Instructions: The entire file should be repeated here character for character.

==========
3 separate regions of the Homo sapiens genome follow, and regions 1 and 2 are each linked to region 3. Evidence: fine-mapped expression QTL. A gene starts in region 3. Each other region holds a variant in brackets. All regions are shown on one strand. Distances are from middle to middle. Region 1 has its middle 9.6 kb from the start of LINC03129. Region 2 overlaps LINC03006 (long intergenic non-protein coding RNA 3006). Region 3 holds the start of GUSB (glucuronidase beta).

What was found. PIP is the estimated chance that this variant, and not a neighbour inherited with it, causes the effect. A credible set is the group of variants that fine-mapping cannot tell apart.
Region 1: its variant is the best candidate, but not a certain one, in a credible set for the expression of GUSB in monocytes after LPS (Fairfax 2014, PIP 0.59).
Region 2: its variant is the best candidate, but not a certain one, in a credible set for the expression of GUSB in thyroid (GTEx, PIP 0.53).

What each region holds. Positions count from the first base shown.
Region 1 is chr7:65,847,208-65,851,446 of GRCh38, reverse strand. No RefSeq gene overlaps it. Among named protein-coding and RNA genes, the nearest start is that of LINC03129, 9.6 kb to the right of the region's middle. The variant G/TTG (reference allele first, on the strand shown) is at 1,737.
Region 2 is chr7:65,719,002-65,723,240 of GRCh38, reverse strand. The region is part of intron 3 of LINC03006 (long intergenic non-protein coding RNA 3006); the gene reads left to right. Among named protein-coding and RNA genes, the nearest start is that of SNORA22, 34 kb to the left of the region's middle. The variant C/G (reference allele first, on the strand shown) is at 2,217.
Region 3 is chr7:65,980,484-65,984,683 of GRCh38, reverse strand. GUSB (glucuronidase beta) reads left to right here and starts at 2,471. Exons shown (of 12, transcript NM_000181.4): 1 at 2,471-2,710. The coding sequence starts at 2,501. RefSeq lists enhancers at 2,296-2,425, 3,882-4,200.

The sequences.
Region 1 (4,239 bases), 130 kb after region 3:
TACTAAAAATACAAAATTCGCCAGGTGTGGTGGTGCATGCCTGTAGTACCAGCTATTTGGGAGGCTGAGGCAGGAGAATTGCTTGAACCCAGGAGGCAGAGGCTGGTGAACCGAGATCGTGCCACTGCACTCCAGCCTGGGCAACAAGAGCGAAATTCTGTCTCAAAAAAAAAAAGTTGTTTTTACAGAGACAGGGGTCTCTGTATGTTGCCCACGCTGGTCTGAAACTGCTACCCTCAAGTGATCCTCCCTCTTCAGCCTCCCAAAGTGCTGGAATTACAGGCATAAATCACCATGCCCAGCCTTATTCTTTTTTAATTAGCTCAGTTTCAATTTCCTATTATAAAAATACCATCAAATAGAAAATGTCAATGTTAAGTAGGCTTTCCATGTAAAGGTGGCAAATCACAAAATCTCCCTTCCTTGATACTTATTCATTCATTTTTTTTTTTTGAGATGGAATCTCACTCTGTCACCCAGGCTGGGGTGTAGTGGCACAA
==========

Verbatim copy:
3 separate regions of the Homo sapiens genome follow, and regions 1 and 2 are each linked to region 3. Evidence: fine-mapped expression QTL. A gene starts in region 3. Each other region holds a variant in brackets. All regions are shown on one strand. Distances are from middle to middle. Region 1 has its middle 9.6 kb from the start of LINC03129. Region 2 overlaps LINC03006 (long intergenic non-protein coding RNA 3006). Region 3 holds the start of GUSB (glucuronidase beta).

What was found. PIP is the estimated chance that this variant, and not a neighbour inherited with it, causes the effect. A credible set is the group of variants that fine-mapping cannot tell apart.
Region 1: its variant is the best candidate, but not a certain one, in a credible set for the expression of GUSB in monocytes after LPS (Fairfax 2014, PIP 0.59).
Region 2: its variant is the best candidate, but not a certain one, in a credible set for the expression of GUSB in thyroid (GTEx, PIP 0.53).

What each region holds. Positions count from the first base shown.
Region 1 is chr7:65,847,208-65,851,446 of GRCh38, reverse strand. No RefSeq gene overlaps it. Among named protein-coding and RNA genes, the nearest start is that of LINC03129, 9.6 kb to the right of the region's middle. The variant G/TTG (reference allele first, on the strand shown) is at 1,737.
Region 2 is chr7:65,719,002-65,723,240 of GRCh38, reverse strand. The region is part of intron 3 of LINC03006 (long intergenic non-protein coding RNA 3006); the gene reads left to right. Among named protein-coding and RNA genes, the nearest start is that of SNORA22, 34 kb to the left of the region's middle. The variant C/G (reference allele first, on the strand shown) is at 2,217.
Region 3 is chr7:65,980,484-65,984,683 of GRCh38, reverse strand. GUSB (glucuronidase beta) reads left to right here and starts at 2,471. Exons shown (of 12, transcript NM_000181.4): 1 at 2,471-2,710. The coding sequence starts at 2,501. RefSeq lists enhancers at 2,296-2,425, 3,882-4,200.

The sequences.
Region 1 (4,239 bases), 130 kb after region 3:
TACTAAAAATACAAAATTCGCCAGGTGTGGTGGTGCATGCCTGTAGTACCAGCTATTTGGGAGGCTGAGGCAGGAGAATTGCTTGAACCCAGGAGGCAGAGGCTGGTGAACCGAGATCGTGCCACTGCACTCCAGCCTGGGCAACAAGAGCGAAATTCTGTCTCAAAAAAAAAAAGTTGTTTTTACAGAGACAGGGGTCTCTGTATGTTGCCCACGCTGGTCTGAAACTGCTACCCTCAAGTGATCCTCCCTCTTCAGCCTCCCAAAGTGCTGGAATTACAGGCATAAATCACCATGCCCAGCCTTATTCTTTTTTAATTAGCTCAGTTTCAATTTCCTATTATAAAAATACCATCAAATAGAAAATGTCAATGTTAAGTAGGCTTTCCATGTAAAGGTGGCAAATCACAAAATCTCCCTTCCTTGATACTTATTCATTCATTTTTTTTTTTTGAGATGGAATCTCACTCTGTCACCCAGGCTGGGGTGTAGTGGCACAA